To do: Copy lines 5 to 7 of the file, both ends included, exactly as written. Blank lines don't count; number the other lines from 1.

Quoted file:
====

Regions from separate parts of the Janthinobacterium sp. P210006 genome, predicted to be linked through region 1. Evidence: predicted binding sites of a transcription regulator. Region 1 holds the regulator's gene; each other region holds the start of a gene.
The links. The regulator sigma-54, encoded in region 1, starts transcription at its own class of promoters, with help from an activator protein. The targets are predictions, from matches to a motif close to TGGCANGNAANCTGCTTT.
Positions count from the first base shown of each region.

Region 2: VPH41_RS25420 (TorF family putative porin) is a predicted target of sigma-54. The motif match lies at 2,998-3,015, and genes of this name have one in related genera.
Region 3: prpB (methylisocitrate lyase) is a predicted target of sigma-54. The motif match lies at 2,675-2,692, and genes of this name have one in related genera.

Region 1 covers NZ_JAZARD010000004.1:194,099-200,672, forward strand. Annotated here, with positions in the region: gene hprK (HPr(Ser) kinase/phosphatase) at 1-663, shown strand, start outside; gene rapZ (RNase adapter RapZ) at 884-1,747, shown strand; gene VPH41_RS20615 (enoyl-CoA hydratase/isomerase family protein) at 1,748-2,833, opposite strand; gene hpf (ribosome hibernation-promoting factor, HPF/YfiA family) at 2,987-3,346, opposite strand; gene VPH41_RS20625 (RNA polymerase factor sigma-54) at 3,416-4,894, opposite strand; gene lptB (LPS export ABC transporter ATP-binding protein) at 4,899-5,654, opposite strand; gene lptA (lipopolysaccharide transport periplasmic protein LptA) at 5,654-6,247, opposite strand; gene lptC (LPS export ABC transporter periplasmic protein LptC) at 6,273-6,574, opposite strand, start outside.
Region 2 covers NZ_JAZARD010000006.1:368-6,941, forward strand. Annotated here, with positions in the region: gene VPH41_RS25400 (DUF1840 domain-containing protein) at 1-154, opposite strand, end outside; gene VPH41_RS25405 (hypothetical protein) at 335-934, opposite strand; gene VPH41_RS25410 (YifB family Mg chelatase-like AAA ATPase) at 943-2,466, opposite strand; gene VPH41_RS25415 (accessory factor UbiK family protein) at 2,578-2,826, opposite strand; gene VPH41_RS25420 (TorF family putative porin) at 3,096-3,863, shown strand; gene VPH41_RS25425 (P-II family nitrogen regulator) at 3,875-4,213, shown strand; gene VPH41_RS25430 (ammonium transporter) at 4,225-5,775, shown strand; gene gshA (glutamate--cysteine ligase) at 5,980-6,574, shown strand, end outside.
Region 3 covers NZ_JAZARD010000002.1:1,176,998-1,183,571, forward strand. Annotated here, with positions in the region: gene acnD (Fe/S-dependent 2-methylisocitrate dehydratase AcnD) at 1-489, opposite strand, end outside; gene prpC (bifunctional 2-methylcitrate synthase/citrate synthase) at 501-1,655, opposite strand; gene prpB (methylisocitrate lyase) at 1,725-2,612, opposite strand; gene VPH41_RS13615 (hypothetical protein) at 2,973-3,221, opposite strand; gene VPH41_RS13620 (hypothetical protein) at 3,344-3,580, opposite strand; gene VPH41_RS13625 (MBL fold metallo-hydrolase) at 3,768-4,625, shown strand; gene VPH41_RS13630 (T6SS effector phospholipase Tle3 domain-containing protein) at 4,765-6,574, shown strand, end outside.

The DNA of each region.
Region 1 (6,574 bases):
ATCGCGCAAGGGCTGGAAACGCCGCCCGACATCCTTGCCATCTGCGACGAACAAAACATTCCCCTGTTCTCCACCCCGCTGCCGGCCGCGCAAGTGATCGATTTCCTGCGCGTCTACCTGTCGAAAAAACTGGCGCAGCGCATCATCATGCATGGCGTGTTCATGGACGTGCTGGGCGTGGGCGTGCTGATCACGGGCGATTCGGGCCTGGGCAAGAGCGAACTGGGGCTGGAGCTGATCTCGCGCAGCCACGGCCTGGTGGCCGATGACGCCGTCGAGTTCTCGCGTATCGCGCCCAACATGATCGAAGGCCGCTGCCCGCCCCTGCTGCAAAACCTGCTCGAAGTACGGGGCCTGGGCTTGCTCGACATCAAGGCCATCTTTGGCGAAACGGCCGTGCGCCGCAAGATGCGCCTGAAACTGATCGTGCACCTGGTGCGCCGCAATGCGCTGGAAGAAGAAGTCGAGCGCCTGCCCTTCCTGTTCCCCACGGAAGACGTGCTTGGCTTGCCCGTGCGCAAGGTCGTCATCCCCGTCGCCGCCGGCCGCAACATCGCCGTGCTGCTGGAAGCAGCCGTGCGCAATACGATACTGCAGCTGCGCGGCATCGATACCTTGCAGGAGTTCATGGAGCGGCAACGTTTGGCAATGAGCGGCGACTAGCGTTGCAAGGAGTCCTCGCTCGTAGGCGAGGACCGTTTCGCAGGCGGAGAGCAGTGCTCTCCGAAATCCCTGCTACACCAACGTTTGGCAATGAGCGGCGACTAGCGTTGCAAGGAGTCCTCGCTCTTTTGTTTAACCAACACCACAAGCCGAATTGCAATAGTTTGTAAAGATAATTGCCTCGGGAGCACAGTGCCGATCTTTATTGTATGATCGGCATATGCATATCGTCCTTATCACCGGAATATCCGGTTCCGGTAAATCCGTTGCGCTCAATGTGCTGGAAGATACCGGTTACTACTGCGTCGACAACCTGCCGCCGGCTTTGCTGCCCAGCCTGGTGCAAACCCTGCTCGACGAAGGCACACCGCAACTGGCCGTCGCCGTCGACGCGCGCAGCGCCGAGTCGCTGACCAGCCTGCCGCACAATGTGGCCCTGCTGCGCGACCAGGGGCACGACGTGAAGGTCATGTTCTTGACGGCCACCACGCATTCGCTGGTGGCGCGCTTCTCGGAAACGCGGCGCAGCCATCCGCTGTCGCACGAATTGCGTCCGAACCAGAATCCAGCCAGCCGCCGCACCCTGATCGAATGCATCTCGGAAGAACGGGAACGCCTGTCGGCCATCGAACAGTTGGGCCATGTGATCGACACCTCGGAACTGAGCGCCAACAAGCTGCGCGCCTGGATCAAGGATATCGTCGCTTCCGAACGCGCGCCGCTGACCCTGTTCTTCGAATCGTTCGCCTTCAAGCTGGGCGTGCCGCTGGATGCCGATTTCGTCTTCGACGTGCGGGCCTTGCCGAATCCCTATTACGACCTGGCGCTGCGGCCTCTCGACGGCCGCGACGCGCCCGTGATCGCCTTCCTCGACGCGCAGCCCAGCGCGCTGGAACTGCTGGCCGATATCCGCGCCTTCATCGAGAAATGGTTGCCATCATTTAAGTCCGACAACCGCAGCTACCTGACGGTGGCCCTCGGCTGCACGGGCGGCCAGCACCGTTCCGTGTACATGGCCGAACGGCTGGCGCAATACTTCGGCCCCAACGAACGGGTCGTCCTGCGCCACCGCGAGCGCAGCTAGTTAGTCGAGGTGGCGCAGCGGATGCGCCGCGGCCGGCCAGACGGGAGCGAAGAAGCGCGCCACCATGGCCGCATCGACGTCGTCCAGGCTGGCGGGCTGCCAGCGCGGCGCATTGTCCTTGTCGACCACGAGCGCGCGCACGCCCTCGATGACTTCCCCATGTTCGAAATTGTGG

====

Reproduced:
Region 3: prpB (methylisocitrate lyase) is a predicted target of sigma-54. The motif match lies at 2,675-2,692, and genes of this name have one in related genera.

Region 1 covers NZ_JAZARD010000004.1:194,099-200,672, forward strand. Annotated here, with positions in the region: gene hprK (HPr(Ser) kinase/phosphatase) at 1-663, shown strand, start outside; gene rapZ (RNase adapter RapZ) at 884-1,747, shown strand; gene VPH41_RS20615 (enoyl-CoA hydratase/isomerase family protein) at 1,748-2,833, opposite strand; gene hpf (ribosome hibernation-promoting factor, HPF/YfiA family) at 2,987-3,346, opposite strand; gene VPH41_RS20625 (RNA polymerase factor sigma-54) at 3,416-4,894, opposite strand; gene lptB (LPS export ABC transporter ATP-binding protein) at 4,899-5,654, opposite strand; gene lptA (lipopolysaccharide transport periplasmic protein LptA) at 5,654-6,247, opposite strand; gene lptC (LPS export ABC transporter periplasmic protein LptC) at 6,273-6,574, opposite strand, start outside.
Region 2 covers NZ_JAZARD010000006.1:368-6,941, forward strand. Annotated here, with positions in the region: gene VPH41_RS25400 (DUF1840 domain-containing protein) at 1-154, opposite strand, end outside; gene VPH41_RS25405 (hypothetical protein) at 335-934, opposite strand; gene VPH41_RS25410 (YifB family Mg chelatase-like AAA ATPase) at 943-2,466, opposite strand; gene VPH41_RS25415 (accessory factor UbiK family protein) at 2,578-2,826, opposite strand; gene VPH41_RS25420 (TorF family putative porin) at 3,096-3,863, shown strand; gene VPH41_RS25425 (P-II family nitrogen regulator) at 3,875-4,213, shown strand; gene VPH41_RS25430 (ammonium transporter) at 4,225-5,775, shown strand; gene gshA (glutamate--cysteine ligase) at 5,980-6,574, shown strand, end outside.